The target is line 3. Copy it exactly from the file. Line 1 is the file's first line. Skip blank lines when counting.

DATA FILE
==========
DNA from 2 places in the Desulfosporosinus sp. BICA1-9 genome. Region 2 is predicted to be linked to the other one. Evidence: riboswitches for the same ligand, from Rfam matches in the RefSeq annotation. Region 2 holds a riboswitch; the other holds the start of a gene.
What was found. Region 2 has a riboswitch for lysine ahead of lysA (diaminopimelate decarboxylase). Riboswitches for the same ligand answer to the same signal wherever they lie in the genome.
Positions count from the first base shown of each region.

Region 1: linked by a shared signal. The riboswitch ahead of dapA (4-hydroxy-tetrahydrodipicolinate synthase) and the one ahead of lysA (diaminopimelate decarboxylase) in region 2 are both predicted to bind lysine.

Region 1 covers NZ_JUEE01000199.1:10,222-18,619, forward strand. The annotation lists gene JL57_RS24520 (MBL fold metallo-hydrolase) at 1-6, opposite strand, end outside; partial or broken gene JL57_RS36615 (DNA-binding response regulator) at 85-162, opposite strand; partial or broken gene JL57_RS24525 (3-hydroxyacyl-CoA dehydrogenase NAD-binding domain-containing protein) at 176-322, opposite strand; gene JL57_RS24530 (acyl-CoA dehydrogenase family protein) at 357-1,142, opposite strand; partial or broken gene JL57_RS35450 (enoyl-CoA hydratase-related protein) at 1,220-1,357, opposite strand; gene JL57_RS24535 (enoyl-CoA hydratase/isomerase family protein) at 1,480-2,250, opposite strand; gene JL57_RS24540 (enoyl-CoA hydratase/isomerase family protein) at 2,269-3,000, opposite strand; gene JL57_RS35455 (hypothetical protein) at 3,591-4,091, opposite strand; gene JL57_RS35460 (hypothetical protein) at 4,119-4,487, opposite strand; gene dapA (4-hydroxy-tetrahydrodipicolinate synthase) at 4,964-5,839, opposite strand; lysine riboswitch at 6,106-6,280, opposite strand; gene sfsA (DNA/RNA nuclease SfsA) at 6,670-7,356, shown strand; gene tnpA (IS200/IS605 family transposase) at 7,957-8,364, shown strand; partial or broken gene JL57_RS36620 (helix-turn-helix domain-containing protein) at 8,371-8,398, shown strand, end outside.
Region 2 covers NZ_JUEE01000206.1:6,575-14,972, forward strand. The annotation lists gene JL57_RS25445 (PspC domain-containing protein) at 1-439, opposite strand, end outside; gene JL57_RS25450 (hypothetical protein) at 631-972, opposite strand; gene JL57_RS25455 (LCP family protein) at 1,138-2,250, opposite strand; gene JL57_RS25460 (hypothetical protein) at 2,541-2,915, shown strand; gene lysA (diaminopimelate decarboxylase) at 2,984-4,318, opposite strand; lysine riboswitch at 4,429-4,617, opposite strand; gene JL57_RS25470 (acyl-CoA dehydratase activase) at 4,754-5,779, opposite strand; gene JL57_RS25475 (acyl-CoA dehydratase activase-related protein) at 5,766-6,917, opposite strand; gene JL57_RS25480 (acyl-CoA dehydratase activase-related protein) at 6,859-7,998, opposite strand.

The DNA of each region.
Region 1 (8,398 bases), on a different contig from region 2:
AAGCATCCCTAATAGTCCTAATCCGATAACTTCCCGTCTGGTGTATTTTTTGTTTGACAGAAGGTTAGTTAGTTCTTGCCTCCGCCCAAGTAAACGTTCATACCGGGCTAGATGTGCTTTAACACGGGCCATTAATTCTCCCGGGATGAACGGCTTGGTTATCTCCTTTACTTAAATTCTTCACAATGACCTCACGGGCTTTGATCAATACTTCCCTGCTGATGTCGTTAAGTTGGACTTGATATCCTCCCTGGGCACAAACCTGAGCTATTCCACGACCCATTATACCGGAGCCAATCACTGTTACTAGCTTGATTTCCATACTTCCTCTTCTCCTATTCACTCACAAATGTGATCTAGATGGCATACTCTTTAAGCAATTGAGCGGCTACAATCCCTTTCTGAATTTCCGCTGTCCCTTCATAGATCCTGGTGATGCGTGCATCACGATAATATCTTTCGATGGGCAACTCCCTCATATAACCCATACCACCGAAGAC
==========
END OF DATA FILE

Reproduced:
Positions count from the first base shown of each region.